It was just a habit I think when Mum said it. I never felt aware of it being truly meaningful to her. But I started to say it myself. After Dad’s death fear and anxiety dominated my life. I don’t think I worked through my grief properly. I started to link my OCD habits to leaps ahead in my career and the ongoing well-being of my Mum and brother. So it stuck. But now he’s not well.”

She frowned and looked utterly confused. The nurse in Jake wanted to get her a cup of tea and say something soothing but he didn’t think she was the type to appreciate that. So he said nothing.

“Well, that’s that.” She suddenly looked up and smiled. She looked straight at him and he knew the moment of vulnerability was over.

“Look at the time! I need to go. You need to get back. It was nice to meet you, Jake.” She said, throwing him a polite smile and before Jake could respond she stood up briskly. She’d put her guard back up so swiftly. For a moment he was too stunned by her abrupt departure that he just stared after her.

She was walking away and in that instant he experienced a jolt of fear that surged through his belly. If he let her go he wouldn’t see her again. But if he went after her she might push him away.

“Faye!” He tried not to shout but she had already reached the double doors in what felt like a couple of seconds. Jake received a stern glance as he half-walked half-ran past an elderly lady, brushing her shoulder as he twisted to avoid mowing her down.

Out in the corridor, Jake caught up with Faye and placed a hand on her shoulder. She turned. Her features were weary and sad.

“Faye, I want to see you again. Don’t disappear on me.” He didn’t intend to sound desperate. He wasn’t sure how to recover so said nothing and confidently looked into her green eyes.

Faye looked down to the floor with fear etched across her pretty face.

“I’m not sure why I told you all that and then I panicked. I’m sorry. I must seem even more crazy now.” Faye said, utterly dejected.

“I’m not afraid of your problems. I’m not afraid of fear. Life is scary and somehow we have to survive it.” Jake halted and waited for her response. He saw her eyes glisten and she smiled, hesitantly.

“Let’s get together again, get to know each other. I haven’t enjoyed spending time with anyone as much as I did with you, in a long time. Also, you’re probably the only woman who thinks I look good in pink.” Pure intrigue flashed in her eyes. He knew his bravery inexplicably dissolved her lack thereof and she wanted more.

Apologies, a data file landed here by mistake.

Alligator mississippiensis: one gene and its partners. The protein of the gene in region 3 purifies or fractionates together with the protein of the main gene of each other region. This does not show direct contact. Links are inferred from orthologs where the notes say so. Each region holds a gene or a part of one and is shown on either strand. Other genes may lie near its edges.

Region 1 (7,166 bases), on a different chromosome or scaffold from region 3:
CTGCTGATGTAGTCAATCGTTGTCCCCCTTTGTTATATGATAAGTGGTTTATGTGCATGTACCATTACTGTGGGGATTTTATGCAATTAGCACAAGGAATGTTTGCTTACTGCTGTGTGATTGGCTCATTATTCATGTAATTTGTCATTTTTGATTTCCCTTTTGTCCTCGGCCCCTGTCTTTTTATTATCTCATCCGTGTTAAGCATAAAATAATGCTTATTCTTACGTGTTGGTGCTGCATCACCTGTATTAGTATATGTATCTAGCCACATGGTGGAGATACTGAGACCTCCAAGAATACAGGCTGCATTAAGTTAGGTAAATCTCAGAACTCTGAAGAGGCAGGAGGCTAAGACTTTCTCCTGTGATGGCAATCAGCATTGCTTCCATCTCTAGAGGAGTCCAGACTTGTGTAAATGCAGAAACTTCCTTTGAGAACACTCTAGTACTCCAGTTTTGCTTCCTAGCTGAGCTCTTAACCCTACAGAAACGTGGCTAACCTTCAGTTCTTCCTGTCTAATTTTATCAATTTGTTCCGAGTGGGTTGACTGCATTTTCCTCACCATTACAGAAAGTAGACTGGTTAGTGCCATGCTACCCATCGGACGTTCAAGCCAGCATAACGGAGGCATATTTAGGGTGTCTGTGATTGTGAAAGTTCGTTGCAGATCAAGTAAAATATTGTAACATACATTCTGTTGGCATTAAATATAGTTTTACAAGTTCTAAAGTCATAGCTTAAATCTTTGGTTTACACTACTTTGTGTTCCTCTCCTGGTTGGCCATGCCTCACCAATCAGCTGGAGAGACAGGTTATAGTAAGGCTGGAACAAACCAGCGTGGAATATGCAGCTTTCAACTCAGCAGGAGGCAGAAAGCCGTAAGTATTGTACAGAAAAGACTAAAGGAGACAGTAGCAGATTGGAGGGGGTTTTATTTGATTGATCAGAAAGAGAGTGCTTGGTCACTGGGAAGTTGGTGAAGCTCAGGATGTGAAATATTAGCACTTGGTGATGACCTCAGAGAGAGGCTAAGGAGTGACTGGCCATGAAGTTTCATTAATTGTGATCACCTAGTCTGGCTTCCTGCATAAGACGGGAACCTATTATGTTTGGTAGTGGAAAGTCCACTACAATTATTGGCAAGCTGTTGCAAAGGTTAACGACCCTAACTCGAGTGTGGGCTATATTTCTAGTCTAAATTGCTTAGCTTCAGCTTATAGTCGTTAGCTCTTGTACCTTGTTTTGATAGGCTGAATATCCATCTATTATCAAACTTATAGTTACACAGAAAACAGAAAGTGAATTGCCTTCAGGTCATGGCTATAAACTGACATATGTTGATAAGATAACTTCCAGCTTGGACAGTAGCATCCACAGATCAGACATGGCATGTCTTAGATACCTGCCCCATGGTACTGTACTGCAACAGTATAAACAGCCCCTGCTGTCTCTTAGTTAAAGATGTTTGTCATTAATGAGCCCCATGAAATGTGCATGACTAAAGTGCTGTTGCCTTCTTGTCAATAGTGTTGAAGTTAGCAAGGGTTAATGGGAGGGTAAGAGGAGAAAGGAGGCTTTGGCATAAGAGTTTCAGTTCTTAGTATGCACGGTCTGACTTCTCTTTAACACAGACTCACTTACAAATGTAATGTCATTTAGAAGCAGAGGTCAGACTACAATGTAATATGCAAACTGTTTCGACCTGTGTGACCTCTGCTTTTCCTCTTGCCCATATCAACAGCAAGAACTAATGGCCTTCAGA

On impulse Jake leaned in and pressed his lips to her cheek. He lingered, stalling, so he could plan an explanation. He was just inwardly cursing himself for going too far when he felt her head turn as if to offer an alternative destination. He responded, softly kissing her lips.

Jake’s chest felt like it would erupt and even his toes were tingling. The kiss depicted everything he knew of her; confident, yet gentle and vulnerable. He trailed his fingers down her cheek as the kiss deepened.

He felt like he was observing someone else’s wild story. He was fearless but not reckless and this was intensely unexpected. She was still so strange, so unknown. Jake drew back and looked into her face. She stared back but this time, he felt as if he could see into her soul. There was warmth and longing.

Awareness returned as he noted people passing them, staring. It felt real again. His story. Outside all rational explanation it felt right, how he wanted it to be; with her there.


Jake wanted to walk Faye to her car, which was parked across the main road that passed the hospital front.

“Meet me after work?” He asked, as they crossed the car park.

“Okay.” She felt shy all of a sudden, aware of her child-like glee that she couldn’t contain and barely recognised. He ran his fingers through his dark hair and also couldn’t seem to reign in his delighted smile.

Jake stepped into the road. The lights were blazing and siren sounding. They had been deaf to it but now it filled her ears as he turned towards it.

Faye screamed; Jake’s body hit the road.


“Four minutes.” She calls.

“One more time.”


They shock him again. I look out into the corridor. Faye looks calm though tears leave a shiny trail down her cheeks. Her hands rest on the window; open, waiting. She feels no fear and I wonder why. I expect she is wondering that too.

I want to tell her it’s okay, it will all be okay. I remember the vending machine, the canteen, our intention to meet again. That kiss. It feels like a dream I long to relive. I remember I was walking her to her car and we were walking towards a future, maybe. Then I stepped into the road…


Darkness; peaceful and still.

Then the ward, the nurses, the patient…


“We have a pulse.” A machine beeps.  Steady and sure.

My eyes are closed but it’s light and I hear her voice. My head feels as though it’s in a vice. A sharp pain pulses on one side. I begin to locate other points of pain and a deep, intense ache in my thigh and I wince. I recognise the sterile smell of the ward and the sounds of trolley wheels on laminate floors.

“Jake, Jake, can you hear me? Oh thank God.” Faye’s voice cracks with emotion. I am lying down and the glaring lights of the ward cause my eyelids to flutter. When they finally open I see Faye and the young nurse, smiling at the side of the bed.

“You gave us a fright, Jake. We almost lost you.” The gravelly voice of the senior nurse rings out from across the ward.